Technology Bird offers scooter credits when you take 'helmet selfies'

18:12  19 november  2019
18:12  19 november  2019 Source:   engadget.com

San Francisco grants Jump, Lime, Scoot and Spin e-scooter licenses

  San Francisco grants Jump, Lime, Scoot and Spin e-scooter licenses The relationship between San Franscico and sharable electric scooter programs has been contentious, with city authorities stepping in last year to regulate the services. Following the latest round of permit applications, the city has announced that four companies will be allowed to operate electric scooter programs for the next year: Jump, Lime, Scoot and Spin. San Francisco was the birthplace of the electric scooter, with Bird, Spin and Lime starting operations there last March. However, there were many objections to the scourge of scooters, including that discarded scooters blocked access for pedestrians and that people frequently rode them on pavements.

Bird offers to send free helmets to riders who request them, but it would be better if they came with the scooters . The in-app safety tutorial could be taken a step further by requiring users to take a selfie wearing a helmet —the scooter ’s or their own—before unlocking the scooter (there is already a

Anti- scooter activists tend to paint scooter riders as kamikaze daredevils, slaloming through cars There have been five traffic incidents involving Bird scooters in Santa Monica since November, and Bird , which declined to provide information about accidents, offers helmets to active riders for a

Scooter sharing companies have tried numerous ways of promoting helmet use, but Bird is trying a particularly direct method -- good, old-fashioned rewards. The service has introduced a "Helmet Selfie" feature that offers perks in return for snapping a photo of yourself wearing a helmet at the end of your trip. Computer vision automatically detects the helmet to keep riders honest. The full range of rewards isn't available, but ride credits are part of them. You may get to ride more often simply by protecting your cranium, then.

a screenshot of a cell phone

The company is encouraging cities to implement Helmet Selfie by getting in touch.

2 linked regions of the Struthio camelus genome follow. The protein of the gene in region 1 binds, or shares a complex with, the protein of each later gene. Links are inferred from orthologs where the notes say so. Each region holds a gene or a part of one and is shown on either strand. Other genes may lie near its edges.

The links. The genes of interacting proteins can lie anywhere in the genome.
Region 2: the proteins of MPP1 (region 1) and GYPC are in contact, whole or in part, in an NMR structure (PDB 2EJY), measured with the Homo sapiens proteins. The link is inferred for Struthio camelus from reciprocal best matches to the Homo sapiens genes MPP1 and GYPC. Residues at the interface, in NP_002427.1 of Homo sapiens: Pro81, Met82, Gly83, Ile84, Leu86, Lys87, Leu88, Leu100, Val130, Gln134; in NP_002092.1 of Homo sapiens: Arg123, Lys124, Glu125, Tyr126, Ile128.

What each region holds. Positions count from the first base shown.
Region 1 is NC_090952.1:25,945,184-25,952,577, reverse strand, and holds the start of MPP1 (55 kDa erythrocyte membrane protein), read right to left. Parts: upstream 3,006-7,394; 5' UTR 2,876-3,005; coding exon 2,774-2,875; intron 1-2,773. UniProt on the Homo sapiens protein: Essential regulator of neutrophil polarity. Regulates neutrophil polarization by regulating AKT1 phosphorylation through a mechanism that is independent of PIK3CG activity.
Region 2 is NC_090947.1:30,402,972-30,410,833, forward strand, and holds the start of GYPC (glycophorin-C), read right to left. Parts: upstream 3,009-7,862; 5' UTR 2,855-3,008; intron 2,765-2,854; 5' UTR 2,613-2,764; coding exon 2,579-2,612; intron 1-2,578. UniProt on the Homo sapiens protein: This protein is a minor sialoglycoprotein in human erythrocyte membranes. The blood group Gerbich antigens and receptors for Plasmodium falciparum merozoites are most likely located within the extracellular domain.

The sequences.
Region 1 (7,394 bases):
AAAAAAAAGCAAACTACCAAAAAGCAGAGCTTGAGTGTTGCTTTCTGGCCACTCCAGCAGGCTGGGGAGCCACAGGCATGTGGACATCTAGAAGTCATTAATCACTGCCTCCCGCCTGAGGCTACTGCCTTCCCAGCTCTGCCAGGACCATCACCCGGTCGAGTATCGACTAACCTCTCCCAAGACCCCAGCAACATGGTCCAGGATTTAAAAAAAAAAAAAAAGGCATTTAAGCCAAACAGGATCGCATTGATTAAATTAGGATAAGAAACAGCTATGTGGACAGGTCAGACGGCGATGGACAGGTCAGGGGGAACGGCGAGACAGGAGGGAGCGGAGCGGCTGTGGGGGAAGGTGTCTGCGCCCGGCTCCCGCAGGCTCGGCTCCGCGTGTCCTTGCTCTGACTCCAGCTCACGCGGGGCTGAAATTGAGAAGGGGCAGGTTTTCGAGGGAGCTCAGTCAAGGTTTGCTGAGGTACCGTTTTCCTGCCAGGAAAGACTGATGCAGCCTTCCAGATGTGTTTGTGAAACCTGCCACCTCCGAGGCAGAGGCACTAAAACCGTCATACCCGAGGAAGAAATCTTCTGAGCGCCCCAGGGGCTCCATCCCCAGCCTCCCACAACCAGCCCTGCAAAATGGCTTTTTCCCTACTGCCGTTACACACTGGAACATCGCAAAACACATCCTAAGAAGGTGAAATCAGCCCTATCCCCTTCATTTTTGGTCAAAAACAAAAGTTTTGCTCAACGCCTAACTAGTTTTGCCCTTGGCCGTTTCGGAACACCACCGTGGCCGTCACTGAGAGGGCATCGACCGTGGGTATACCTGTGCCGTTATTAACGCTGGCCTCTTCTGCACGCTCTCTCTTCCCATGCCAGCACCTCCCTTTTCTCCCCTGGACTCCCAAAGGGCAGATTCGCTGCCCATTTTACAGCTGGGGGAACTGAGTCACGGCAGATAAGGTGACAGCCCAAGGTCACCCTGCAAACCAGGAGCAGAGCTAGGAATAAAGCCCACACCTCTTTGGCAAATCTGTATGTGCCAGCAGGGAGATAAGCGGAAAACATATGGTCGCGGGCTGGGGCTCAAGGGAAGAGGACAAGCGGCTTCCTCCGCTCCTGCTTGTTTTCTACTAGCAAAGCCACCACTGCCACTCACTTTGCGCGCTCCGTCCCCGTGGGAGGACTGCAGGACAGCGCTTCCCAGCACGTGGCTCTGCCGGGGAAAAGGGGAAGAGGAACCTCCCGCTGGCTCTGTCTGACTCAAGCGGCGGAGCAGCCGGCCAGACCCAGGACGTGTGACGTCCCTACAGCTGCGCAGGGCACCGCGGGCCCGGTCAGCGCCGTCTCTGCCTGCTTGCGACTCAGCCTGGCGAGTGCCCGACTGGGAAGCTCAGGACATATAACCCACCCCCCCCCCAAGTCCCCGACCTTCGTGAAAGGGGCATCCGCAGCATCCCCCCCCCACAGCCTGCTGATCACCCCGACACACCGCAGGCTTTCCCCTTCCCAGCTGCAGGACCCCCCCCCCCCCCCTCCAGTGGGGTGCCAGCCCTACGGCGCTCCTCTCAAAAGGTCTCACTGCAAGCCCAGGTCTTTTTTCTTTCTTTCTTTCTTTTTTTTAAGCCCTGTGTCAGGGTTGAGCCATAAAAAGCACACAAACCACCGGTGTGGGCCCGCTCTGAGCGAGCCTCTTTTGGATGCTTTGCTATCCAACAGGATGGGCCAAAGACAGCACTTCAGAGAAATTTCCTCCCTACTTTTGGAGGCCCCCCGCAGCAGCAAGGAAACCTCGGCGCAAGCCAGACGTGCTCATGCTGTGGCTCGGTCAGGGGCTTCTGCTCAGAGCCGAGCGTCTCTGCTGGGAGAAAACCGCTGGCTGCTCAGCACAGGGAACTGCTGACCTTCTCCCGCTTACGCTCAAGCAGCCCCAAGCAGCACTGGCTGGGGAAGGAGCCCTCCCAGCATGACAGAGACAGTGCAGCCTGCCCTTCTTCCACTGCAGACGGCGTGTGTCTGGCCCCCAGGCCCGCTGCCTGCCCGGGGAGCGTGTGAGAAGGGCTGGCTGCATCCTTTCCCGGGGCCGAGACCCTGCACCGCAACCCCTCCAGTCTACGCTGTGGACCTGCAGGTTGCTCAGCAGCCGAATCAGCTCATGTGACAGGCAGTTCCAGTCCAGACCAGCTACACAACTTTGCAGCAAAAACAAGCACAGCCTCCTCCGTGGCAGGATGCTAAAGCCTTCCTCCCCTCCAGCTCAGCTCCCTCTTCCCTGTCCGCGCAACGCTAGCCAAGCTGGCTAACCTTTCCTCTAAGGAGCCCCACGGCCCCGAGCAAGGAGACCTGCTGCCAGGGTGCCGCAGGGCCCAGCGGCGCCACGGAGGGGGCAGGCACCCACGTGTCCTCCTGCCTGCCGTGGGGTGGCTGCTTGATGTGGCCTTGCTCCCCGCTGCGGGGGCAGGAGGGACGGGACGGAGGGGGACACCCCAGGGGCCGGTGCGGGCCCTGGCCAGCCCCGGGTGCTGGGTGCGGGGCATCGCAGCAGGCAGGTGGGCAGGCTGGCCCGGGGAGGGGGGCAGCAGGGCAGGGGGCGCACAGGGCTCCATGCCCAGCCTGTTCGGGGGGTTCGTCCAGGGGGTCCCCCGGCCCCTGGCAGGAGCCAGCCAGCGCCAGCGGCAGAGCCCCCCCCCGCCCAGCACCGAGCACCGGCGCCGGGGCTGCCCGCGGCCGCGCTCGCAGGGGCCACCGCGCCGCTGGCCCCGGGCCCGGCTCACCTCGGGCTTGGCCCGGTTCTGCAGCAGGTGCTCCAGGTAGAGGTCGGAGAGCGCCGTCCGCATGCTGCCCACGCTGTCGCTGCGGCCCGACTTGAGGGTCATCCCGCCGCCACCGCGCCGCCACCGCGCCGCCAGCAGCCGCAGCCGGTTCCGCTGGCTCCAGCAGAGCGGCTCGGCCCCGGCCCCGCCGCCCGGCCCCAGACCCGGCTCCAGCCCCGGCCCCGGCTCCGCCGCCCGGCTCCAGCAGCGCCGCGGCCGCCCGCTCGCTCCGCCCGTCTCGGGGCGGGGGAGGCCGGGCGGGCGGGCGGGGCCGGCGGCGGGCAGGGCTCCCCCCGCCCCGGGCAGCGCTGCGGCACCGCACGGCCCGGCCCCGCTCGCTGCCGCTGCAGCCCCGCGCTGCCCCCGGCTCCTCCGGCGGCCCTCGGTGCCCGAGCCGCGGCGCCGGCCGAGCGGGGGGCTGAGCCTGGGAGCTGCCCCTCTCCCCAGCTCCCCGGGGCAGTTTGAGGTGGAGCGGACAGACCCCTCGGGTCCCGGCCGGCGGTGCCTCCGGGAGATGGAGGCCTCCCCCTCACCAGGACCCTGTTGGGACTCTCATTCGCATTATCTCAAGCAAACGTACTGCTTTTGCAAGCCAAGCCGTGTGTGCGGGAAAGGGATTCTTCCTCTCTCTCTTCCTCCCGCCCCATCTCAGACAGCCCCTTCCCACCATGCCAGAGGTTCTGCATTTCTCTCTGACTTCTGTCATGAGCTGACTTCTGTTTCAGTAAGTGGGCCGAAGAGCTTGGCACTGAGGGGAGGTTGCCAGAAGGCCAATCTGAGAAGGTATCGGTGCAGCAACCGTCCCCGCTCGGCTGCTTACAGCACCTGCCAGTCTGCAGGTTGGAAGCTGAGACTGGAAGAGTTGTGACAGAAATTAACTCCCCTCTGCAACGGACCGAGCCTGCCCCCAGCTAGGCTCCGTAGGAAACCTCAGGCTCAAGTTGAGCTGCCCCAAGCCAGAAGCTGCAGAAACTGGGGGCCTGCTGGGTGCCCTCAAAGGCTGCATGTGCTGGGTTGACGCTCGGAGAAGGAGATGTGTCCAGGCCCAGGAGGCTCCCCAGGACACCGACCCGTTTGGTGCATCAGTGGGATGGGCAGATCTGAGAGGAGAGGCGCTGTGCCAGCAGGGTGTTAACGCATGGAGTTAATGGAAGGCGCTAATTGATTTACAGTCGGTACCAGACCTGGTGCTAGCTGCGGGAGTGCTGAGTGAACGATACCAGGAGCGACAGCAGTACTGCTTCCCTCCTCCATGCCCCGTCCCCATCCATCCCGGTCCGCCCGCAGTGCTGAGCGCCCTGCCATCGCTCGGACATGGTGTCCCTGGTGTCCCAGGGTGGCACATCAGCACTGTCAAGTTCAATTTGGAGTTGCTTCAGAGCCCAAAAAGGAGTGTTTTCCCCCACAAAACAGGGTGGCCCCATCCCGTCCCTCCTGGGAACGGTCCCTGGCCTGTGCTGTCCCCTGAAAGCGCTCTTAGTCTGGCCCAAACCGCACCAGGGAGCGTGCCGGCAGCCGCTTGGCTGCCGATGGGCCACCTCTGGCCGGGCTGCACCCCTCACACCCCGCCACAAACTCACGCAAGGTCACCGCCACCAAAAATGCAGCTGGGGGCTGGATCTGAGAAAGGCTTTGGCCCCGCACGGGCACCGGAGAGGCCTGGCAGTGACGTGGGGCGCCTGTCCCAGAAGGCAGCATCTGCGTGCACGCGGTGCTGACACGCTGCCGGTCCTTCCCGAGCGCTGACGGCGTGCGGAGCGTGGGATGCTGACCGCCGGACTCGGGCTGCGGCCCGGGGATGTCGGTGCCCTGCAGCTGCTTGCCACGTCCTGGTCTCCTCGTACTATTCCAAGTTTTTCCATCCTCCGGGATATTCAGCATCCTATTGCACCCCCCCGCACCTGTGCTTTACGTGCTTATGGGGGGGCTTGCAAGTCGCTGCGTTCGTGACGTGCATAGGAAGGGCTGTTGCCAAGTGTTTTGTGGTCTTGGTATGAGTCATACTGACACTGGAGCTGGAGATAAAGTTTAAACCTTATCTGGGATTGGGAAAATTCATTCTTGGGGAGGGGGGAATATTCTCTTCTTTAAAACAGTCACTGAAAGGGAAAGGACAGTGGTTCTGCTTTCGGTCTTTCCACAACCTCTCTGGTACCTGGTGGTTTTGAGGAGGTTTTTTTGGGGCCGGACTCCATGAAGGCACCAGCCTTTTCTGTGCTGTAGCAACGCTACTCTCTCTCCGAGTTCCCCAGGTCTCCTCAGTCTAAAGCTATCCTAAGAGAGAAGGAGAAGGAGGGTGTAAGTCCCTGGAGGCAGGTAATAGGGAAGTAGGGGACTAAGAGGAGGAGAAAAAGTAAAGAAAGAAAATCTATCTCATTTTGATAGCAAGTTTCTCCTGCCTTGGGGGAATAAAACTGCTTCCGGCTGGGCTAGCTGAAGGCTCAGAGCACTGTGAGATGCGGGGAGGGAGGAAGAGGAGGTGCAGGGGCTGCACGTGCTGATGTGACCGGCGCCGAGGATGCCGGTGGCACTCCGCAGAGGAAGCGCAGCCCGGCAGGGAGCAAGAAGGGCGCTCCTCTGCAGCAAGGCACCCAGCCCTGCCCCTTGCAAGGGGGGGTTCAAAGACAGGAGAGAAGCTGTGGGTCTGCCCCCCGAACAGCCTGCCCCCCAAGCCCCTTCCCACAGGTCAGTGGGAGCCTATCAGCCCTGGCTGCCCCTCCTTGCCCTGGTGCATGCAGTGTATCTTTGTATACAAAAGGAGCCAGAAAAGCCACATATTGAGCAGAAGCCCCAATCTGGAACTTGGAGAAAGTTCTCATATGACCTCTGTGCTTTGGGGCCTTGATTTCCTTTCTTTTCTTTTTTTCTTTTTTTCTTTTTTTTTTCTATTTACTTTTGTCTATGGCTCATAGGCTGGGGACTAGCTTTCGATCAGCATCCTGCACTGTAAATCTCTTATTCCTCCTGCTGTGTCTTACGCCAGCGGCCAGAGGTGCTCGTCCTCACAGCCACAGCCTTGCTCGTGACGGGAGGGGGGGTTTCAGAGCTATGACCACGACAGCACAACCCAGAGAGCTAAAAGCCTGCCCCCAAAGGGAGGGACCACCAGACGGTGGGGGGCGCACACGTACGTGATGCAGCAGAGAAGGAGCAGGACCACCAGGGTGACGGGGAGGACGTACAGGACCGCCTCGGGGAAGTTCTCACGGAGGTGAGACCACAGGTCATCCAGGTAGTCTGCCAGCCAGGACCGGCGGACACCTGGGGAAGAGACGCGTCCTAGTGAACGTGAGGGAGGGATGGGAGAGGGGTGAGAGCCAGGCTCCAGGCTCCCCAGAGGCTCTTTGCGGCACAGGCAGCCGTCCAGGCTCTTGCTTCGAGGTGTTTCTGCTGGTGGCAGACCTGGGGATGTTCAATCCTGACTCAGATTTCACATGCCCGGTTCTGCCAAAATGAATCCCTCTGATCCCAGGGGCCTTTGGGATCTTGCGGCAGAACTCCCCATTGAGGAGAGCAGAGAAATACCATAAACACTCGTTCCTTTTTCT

Bird raises new funding at a $2.5 billion valuation, thanks to longer-lasting scooters

  Bird raises new funding at a $2.5 billion valuation, thanks to longer-lasting scooters VCs aren’t done pumping money into e-scooter rental companiesBird’s new pre-money valuation was first reported earlier this summer by TechCrunch and The New York Times. It’s a slight increase over the company’s $2.3 billion valuation from last year, but it’s still a sign that venture capital firms aren’t done pumping money into e-scooter companies, despite reports of steep cash losses and rampant vandalism of the scooters. But the temperature around scooter sharing has definitely cooled down: Bird raised $418 million in financing last year.

Bird is a reliable last mile electric scooter rental service. Our mission is to make cities more livable by reducing car usage, traffic, and congestion. Take a ride in 100+ cities worldwide.

Especially when the riding service offers incentives for its customers to wrangle, charge and set out “Charging scooters for Bird is like Pokémon Go, but when you get paid for finding Pokémon,” says More: Bird scooters jobs take over Nashville's Craigslist. However, Kamps' model also details small

Accordingly, Bird will help you find the helmet you need. It's launching a global Safety Marketplace that will offer a "curated" mix of helmets and other safety gear. If you're not sure what equipment to get or just don't want to traipse across town to get it, this could make your shopping considerably easier.

There's a pragmatic reason for Bird to do this, of course. Local governments' attention to scooter regulation remains high, and that's exacerbated whenever there's a glitch or other safety flaw that puts riders at risk. Whatever Bird spends on ride credits and other treats may pay dividends if it keeps the company out of trouble. However, it's still beneficial -- it might be worthwhile if it gets even a few people to carry a helmet with them on future rides.


E-scooter injuries quadrupled in four years .
It probably won't shock you to hear that the rise of e-scooters and their matching services has led to more injuries, but researchers now have some more tangible proof. A UCSF study indicates that electric scooter-related injuries in the US jumped 222 percent between 2014 and 2018, with over 39,000 people hurting themselves. There were 'only' about 3,300 hospital admissions, but that's an increase of a staggering 365 percent. Most first-time injuries came to the 18-to-34 crowd. And yes, the lack of helmets was a problem -- almost a third of injuries involved some kind of head trauma.

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